Originally Posted by the9quad
All those are worse then uncharted in my book, half baked 2nd year community college philosophy doesn't make a good story. Can't remember caring about anyone in those games at all.
Oh I know. I see no reasoning, examples, or explanations in your post though, unlike mine. Whether or not one likes Uncharted, that doesn't change the fact that it is written and designed to replicate common blockbuster movies, nor does you liking it add any depth to where there is none. People love these Marvel movies more than any other too.
- EDIT: Didn't see your edit. All of those do involve gameplay in the storytelling process. I'll exclude the RPGs and RPG-shooter hybrids I mentioned though, because those are so obvious that I shouldn't have to explain it.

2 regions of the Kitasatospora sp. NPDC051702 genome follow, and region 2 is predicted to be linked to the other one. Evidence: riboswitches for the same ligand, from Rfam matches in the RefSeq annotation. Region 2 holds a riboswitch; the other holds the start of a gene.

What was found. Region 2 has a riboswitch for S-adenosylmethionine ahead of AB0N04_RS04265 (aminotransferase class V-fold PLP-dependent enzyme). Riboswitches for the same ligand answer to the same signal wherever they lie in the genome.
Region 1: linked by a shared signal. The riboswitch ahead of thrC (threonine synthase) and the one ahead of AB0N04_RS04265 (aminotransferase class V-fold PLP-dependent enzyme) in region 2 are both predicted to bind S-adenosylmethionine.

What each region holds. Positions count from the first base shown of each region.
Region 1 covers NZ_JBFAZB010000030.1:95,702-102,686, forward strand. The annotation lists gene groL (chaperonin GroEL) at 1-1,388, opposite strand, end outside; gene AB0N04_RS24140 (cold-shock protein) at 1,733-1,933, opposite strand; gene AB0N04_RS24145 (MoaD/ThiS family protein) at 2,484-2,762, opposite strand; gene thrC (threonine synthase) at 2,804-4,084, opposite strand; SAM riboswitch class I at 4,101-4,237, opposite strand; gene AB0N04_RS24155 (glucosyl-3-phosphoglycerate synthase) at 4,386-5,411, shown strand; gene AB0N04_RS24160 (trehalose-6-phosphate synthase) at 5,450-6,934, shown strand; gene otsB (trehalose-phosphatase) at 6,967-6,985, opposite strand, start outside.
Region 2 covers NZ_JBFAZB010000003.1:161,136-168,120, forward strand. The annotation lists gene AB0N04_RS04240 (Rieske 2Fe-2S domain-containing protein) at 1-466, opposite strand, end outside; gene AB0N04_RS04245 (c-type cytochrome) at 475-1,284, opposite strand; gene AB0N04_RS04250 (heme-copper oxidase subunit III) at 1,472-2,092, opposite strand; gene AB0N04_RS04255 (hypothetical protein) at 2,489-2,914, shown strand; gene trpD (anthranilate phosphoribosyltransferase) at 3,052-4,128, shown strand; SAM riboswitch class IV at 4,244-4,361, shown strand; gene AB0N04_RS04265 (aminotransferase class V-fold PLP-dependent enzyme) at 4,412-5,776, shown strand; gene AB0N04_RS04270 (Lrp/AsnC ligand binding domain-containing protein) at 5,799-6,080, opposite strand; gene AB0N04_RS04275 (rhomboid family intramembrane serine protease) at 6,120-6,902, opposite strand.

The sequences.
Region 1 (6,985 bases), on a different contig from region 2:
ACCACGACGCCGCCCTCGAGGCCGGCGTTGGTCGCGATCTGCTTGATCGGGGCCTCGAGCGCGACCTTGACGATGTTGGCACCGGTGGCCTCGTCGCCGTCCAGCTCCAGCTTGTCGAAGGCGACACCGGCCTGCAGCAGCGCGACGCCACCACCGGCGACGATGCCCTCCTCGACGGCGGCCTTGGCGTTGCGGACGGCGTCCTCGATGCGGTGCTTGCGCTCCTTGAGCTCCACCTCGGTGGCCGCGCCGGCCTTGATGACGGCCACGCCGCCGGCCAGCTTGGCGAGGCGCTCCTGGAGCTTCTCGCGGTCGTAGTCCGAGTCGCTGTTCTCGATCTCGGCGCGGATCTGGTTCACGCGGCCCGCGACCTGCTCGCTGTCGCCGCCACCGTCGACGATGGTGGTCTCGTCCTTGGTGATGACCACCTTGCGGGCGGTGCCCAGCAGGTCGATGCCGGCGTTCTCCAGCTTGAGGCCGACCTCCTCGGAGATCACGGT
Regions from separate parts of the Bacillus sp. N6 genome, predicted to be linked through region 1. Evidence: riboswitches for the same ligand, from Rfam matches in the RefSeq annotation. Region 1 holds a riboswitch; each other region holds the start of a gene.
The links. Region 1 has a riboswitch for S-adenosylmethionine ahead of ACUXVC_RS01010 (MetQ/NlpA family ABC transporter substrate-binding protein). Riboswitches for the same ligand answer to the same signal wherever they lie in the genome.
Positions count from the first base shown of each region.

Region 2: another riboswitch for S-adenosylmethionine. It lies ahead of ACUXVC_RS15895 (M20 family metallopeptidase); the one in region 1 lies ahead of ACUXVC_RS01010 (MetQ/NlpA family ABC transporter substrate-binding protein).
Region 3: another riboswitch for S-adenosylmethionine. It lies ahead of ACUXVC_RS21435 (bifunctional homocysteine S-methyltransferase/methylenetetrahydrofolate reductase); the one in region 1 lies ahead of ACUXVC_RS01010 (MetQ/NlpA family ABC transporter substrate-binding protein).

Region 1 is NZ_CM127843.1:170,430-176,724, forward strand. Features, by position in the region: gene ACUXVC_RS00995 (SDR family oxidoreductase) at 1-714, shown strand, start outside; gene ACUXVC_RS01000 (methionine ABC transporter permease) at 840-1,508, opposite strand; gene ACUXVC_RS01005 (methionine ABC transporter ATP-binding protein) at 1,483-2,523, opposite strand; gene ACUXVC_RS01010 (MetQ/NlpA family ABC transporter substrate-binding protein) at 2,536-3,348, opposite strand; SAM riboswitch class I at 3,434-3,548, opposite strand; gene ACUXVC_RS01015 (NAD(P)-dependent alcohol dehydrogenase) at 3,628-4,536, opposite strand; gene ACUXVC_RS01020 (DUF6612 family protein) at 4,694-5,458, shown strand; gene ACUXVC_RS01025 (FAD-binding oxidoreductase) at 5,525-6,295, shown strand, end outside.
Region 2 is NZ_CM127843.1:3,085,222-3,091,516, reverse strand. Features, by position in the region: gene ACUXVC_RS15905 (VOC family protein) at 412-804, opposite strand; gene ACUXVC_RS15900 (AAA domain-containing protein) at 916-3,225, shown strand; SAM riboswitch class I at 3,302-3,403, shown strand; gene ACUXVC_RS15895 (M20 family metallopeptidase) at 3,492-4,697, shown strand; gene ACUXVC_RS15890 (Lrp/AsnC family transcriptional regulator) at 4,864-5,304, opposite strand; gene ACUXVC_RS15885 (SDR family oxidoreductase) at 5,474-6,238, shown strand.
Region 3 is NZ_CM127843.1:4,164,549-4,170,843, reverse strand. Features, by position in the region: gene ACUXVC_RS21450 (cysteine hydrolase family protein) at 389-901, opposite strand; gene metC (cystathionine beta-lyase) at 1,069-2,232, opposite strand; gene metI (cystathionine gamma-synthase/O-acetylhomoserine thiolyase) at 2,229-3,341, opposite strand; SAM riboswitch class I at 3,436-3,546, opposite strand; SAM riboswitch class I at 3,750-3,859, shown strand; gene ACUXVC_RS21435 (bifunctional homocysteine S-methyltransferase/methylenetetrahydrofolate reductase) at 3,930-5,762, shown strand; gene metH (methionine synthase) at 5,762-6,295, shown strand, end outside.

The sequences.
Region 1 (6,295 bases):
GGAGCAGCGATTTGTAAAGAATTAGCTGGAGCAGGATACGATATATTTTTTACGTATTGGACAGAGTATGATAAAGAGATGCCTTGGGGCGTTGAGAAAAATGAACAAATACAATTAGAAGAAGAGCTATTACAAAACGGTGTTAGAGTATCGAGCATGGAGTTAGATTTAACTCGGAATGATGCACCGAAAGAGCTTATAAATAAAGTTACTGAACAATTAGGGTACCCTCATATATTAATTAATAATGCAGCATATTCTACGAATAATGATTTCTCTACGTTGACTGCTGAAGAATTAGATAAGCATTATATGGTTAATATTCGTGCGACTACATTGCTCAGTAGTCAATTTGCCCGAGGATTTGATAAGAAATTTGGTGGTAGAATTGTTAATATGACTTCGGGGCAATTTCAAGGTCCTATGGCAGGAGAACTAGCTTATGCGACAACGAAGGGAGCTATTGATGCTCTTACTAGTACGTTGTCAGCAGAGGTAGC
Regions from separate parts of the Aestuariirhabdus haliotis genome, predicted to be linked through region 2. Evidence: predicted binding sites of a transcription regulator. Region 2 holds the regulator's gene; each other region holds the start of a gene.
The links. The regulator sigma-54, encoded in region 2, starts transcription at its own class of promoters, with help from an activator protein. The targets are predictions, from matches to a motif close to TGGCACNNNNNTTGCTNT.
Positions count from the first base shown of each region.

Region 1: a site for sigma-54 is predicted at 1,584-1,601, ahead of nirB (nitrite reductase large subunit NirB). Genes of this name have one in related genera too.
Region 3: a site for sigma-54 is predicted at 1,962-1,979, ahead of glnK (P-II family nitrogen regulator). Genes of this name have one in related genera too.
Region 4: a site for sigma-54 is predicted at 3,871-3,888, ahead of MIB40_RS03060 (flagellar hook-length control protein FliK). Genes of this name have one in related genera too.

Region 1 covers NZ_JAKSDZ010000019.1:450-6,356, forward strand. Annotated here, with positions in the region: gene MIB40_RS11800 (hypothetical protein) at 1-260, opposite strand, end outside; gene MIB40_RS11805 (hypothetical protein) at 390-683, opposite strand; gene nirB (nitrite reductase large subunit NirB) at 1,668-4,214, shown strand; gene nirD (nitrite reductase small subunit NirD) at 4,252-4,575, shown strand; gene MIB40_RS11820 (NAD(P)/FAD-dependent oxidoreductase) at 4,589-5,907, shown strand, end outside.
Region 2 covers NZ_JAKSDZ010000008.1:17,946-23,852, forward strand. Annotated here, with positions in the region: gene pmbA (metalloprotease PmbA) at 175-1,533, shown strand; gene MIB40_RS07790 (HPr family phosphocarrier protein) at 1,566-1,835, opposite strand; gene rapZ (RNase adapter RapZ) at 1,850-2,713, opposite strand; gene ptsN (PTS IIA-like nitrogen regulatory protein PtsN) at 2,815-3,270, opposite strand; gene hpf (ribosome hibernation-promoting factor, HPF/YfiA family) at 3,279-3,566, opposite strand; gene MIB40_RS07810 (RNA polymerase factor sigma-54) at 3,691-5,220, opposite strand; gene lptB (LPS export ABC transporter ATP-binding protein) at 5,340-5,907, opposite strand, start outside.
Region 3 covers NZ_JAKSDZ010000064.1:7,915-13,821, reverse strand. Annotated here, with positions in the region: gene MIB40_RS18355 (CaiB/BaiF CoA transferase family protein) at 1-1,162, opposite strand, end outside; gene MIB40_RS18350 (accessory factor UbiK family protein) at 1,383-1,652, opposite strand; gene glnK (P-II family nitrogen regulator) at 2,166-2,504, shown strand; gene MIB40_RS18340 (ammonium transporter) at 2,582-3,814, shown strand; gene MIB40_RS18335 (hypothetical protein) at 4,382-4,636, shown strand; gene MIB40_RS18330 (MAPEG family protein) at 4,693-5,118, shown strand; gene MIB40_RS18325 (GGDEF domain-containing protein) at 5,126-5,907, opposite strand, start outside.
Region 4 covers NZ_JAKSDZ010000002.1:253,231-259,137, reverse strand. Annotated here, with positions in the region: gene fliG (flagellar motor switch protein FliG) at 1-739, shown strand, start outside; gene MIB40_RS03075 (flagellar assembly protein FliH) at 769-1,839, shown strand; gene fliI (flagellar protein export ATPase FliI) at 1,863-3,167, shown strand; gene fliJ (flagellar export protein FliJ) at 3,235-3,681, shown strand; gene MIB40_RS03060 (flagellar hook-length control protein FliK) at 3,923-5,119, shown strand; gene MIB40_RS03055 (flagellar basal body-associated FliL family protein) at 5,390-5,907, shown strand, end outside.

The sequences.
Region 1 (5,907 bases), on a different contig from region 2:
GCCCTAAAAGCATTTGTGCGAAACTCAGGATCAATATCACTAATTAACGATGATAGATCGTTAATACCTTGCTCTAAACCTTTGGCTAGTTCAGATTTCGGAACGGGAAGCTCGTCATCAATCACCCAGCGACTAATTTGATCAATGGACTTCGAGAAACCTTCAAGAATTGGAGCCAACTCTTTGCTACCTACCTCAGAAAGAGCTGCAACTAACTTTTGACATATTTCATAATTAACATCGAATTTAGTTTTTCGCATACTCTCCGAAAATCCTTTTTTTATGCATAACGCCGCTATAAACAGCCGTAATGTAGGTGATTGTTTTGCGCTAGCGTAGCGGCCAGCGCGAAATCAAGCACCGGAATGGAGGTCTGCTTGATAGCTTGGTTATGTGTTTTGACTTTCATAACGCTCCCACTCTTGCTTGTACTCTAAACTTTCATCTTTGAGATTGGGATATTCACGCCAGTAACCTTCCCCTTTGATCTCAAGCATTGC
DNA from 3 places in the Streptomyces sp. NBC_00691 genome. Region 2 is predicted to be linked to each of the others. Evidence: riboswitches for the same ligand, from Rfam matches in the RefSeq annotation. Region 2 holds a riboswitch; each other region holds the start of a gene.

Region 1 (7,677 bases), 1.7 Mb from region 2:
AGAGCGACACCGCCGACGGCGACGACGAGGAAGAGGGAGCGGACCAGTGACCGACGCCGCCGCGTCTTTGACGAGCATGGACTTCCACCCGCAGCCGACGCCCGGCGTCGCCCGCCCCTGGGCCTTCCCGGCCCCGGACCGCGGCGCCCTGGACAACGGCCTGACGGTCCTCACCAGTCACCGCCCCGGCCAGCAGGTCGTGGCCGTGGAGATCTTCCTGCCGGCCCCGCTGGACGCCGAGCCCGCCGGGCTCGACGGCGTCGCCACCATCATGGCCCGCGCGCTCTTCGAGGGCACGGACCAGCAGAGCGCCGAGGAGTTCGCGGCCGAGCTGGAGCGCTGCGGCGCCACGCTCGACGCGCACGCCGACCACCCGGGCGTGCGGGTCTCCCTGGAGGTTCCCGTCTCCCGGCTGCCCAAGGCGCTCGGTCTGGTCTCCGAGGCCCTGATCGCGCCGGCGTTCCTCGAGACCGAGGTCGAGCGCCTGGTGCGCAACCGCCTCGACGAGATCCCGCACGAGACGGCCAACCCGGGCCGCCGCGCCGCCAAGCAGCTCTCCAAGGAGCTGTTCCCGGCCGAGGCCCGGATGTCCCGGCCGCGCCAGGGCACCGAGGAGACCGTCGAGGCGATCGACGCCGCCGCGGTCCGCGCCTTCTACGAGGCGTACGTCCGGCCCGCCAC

Take the Metro games; simply making the story somewhat interactive to the player's choices is an example of this. Multiple endings determined by whether or not you did certain things or how you accomplished certain tasks. Nothing groundbreaking but it's something that distinguishes it as a movie. Or even the fact that NPC dialogue that can easily be missed contains foreshadowing, highlights thematic elements, and can provide different perspective. They also have loads of environmental storytelling, especially Metro: Last Light, such as the sequence in the abandoned apartments when you're with the little Dark One. Totally optional by the way, out of the way exploring, but exploring that place highlights the main theme of the story and it's designed to really add to the atmosphere.
You might not like it or care for it, but the effort is actually there. You simply prefer make-believe movies, that's your preference.Edited by boredgunner - 5/25/16 at 2:29pm